How does the news affect my mental health?

Monday 1st July 2024 | Therapy

How does the news affect my mental health?

We know there is a lot of information in the news currently some good, some not so good and with all talk of the general election… it’s hard to get away from things! This can cause us to feel anxious and overwhelmed. There might be some news stories that relate to us personally that can increase our anxieties or even trigger symptoms of trauma. The news is a constant in our lives, it’s on the television, the internet, our social media apps and our phones.. sometimes we might even get notifications of when there is breaking news… so it’s no wonder that it’s hard to get away from!

Many of us will keep up to date with the news to help us stay informed especially where there might be uncertainty (this was helpful during the COVID-19 pandemic). However, research has found that too much news that cause a negative impact on our physical and mental health! This can look like:

  • Anxiety (feelings of worry, dread, on edge)
  • Burnt out (a form of extreme exhaustion physically & mentally when we are weighed down by lots of things at one time)
  • Stress
  • Depression (feeling very sad, upset, low motivation, negative thoughts “it’s all useless”
  • Muscle tension (pain in our shoulders, legs and jaw from clenching or grinding our teeth)
  • Shaking and fidgeting
  • Skin picking or biting our nails


Why might the news be causing me to feel anxious?

There are various reasons why the news might be causing us to feel more anxiety than usual. The first is when we experience something negative (whether that be stress, seeing a hurtful storyline on the soaps or a scary headline in the news) our body will begin to interpret this as a threat and as a result our body begins to release adrenaline to trigger our fight and flight response (to either stay in the situation and fight it or run away) and this in turn increases our anxiety levels. We do experience this in small doses throughout the day (e.g. if I want to walk across the road, I look and no cars are coming but as soon as my foot touches the road a car appears, my adrenaline will release and bring me back onto the kerb… essentially keeping me safe!). However, the body does not recognise when a threat is of danger or of anxiety. Have you ever drank an espresso and then your heart started to race and you felt worried or on edge afterwards? The mind and body cannot identify the differences between caffeine and anxiety.. it assumes it’s a dangerous threat to you!

If we continue to experience a higher level of stress, it can cause physical changes to our health, difficulties sleeping, extreme tiredness and even depression.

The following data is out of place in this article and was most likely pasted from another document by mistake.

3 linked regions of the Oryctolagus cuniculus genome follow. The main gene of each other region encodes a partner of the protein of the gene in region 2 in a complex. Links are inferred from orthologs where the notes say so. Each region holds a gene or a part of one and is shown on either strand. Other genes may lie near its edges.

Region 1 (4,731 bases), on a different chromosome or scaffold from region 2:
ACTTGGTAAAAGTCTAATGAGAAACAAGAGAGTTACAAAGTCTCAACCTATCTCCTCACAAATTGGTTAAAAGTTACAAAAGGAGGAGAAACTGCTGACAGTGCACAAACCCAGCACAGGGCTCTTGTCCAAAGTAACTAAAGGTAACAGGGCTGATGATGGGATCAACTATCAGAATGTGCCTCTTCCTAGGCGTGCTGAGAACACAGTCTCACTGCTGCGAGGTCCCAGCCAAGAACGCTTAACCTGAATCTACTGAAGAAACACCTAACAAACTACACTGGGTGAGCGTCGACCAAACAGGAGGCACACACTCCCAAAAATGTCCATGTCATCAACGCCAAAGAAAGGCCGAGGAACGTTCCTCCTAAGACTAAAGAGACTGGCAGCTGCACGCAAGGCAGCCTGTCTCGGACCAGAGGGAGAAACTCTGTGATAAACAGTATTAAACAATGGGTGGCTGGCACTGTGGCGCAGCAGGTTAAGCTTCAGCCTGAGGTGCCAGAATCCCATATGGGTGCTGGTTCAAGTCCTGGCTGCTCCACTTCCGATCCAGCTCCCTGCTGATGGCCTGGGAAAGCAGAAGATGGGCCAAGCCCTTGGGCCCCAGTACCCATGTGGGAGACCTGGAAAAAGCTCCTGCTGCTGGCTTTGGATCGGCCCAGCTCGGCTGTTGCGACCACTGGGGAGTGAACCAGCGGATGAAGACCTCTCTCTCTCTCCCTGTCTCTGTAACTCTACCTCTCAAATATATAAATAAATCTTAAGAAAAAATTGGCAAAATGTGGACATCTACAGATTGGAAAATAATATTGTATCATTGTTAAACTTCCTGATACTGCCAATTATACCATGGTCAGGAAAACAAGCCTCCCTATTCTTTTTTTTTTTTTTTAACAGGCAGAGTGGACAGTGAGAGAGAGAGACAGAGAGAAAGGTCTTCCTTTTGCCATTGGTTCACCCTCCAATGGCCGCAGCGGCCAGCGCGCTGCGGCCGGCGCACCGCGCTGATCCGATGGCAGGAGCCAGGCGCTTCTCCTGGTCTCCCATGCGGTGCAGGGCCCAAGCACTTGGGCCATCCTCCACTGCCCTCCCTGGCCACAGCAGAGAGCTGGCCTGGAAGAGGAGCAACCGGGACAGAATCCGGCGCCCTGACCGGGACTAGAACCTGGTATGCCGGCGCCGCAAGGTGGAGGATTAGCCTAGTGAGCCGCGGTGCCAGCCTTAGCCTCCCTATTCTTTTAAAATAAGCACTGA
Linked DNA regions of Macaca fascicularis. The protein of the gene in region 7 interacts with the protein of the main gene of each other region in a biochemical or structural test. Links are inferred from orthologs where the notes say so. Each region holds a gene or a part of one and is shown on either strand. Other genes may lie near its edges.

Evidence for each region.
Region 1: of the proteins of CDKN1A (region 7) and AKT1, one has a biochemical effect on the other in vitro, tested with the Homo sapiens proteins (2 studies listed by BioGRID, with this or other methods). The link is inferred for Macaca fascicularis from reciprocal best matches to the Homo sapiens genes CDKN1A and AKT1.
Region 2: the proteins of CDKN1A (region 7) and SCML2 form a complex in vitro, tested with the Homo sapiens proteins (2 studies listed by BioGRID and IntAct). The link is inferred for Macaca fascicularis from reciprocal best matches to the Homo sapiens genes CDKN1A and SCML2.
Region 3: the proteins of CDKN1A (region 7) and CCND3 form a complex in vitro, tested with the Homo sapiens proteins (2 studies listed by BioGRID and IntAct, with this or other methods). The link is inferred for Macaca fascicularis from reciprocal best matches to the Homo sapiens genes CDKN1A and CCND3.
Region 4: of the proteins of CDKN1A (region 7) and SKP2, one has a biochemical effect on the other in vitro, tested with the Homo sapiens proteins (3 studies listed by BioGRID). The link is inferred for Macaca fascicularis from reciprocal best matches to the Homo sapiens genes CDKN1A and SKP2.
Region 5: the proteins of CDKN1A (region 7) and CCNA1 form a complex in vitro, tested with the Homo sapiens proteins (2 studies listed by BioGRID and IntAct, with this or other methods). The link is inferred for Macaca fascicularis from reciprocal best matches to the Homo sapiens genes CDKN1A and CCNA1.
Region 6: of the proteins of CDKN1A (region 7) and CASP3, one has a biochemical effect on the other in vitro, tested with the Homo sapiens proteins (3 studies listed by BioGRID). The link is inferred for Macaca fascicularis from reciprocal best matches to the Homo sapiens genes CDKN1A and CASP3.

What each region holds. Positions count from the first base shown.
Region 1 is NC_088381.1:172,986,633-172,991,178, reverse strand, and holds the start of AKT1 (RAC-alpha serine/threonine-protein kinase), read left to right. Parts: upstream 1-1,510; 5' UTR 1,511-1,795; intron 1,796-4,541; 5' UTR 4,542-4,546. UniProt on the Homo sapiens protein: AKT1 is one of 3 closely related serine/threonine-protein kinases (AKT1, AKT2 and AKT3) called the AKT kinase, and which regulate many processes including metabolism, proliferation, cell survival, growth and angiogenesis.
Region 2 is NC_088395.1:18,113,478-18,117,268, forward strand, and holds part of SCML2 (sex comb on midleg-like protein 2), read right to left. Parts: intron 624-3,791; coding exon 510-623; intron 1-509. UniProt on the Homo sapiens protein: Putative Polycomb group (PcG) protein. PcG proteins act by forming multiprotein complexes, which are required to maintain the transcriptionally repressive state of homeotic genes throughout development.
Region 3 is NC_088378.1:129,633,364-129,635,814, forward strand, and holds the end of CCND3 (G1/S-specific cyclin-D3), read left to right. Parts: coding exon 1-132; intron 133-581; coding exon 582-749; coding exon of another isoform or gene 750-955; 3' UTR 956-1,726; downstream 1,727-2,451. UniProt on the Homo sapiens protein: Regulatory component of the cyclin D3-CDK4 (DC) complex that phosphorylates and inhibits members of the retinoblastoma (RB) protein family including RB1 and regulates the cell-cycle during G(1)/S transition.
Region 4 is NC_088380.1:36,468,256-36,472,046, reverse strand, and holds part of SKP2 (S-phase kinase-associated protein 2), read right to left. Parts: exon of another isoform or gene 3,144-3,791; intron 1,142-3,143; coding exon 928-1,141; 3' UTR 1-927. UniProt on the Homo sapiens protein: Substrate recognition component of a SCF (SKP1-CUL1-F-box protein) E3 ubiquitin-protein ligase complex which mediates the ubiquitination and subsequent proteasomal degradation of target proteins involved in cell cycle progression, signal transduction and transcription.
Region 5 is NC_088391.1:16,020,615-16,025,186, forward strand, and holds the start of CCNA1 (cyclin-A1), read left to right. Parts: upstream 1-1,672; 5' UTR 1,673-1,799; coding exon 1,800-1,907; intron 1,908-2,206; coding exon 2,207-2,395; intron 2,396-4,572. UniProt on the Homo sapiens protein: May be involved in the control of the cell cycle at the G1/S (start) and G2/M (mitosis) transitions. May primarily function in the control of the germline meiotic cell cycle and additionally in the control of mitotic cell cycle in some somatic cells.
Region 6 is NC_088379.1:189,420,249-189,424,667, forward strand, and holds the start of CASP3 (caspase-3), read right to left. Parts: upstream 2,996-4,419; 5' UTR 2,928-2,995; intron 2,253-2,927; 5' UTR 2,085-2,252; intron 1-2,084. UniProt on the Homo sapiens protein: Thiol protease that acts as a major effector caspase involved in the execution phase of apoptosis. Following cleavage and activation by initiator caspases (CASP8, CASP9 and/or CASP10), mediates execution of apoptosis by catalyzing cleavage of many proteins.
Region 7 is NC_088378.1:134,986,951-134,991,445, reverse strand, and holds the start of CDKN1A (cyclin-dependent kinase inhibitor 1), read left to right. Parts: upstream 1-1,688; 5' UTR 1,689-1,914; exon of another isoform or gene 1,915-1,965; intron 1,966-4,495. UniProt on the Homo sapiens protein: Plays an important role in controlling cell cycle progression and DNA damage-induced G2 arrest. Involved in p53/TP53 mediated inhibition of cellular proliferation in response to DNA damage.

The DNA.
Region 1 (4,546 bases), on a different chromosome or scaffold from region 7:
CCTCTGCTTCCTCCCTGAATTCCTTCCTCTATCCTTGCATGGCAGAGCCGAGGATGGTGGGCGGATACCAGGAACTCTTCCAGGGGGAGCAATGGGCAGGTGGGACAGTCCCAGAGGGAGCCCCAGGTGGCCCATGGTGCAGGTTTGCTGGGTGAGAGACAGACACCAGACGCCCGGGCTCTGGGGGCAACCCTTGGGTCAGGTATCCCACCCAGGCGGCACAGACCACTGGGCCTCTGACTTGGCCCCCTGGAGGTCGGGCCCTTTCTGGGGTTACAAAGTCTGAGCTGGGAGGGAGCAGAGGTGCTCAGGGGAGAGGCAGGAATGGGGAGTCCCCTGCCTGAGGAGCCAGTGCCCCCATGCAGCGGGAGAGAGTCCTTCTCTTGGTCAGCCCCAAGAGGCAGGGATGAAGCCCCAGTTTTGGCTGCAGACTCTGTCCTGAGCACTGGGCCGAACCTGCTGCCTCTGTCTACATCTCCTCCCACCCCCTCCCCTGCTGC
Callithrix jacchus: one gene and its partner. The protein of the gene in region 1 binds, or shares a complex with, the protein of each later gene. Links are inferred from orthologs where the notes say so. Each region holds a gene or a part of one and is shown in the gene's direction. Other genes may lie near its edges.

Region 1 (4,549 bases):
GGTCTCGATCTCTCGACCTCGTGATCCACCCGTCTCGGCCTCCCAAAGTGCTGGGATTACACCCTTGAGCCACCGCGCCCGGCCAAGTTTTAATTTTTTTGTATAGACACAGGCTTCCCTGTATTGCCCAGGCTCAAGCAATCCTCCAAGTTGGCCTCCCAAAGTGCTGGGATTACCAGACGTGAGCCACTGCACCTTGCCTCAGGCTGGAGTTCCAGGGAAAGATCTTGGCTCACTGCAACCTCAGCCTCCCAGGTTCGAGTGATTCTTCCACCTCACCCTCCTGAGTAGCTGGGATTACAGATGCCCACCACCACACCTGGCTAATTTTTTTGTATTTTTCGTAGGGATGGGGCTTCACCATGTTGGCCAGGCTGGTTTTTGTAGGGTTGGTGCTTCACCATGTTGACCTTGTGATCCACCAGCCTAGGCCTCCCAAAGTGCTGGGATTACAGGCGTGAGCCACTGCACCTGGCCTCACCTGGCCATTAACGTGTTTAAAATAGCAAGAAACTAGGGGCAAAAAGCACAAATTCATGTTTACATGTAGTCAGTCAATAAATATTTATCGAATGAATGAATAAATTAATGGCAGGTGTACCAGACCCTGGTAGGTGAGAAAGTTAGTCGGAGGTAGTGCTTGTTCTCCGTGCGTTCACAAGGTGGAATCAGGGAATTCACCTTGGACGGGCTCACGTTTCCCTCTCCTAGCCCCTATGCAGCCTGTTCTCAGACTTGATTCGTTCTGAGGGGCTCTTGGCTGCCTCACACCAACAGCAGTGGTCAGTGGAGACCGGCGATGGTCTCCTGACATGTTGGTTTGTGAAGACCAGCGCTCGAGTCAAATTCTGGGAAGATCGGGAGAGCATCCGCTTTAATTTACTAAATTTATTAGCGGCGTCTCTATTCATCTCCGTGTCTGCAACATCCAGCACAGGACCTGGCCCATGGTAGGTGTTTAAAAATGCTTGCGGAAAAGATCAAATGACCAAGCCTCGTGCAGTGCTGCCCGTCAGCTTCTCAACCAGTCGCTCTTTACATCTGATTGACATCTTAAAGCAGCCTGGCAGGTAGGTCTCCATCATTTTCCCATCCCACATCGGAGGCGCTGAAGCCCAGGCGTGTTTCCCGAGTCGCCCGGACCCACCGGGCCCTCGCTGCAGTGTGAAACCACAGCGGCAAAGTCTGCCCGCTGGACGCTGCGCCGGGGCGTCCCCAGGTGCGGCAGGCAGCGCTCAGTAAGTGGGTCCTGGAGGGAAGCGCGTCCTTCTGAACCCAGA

The other thing we need to talk about is doom-scrolling! Which is when someone will spend an excessive amount of time looking up negative news stories online… have you ever been caught up in scrolling mindlessly through Facebook, Instagram or TikTok and wondered where time had gone!? Social media is designed in the same way gambling machines are.. they make us scroll upwards so our eyes are constantly looking at the information, hoping to see something completely different and interesting to the point where we get caught up in it. Sometimes, we might doom-scroll with the news in hope to find answers. For example, if we have health anxiety, we might look in the news to find a solution to our worries related to COVID-19. However, it’s rare to feel better after doing this, and often we can become trapped in a vicious cycle which has the opposite affect, leading to strong feelings of anxiety, worthlessness and hopelessness.


This doesn’t sound very positive…. How can I keep myself well around the news?

We aren’t saying that the news is only negative! There are lovely and heart warming stories too (our news channel always ends with a positive story.. usually involving a dog which is a nice way to finish!) but there are many ways to keep ourselves well around the news and media headlines including:

  • Setting boundaries to limit our news intake (this might be to go on our social media apps less or only watch the news once in the morning)
  • Avoiding the news before bedtime (it can affect our sleep – adrenaline doesn’t want us to sleep!)
  • Not having your phone with you at bedtime (placing it in another room)
  • Turn off notifications for the news on your phone
  • Unfollow certain social media accounts if you notice feeling anxious
  • Talk to someone you trust about how you’re feeling (this can help to process your thoughts but also find solutions)
  • Look at you (do things that might help to de-stress such as a bubble bath, warm shower, cup of de-caf tea or mindfulness for example).


Sometimes, if you’re still feeling overwhelmed, stressed and anxious and you have tried other things, you can reach out for help. Sometimes, we might need a helping hand or someone to support and guide us (and that’s okay!). You can get in touch with our team by booking an initial appointment online by clicking here. You can also email us at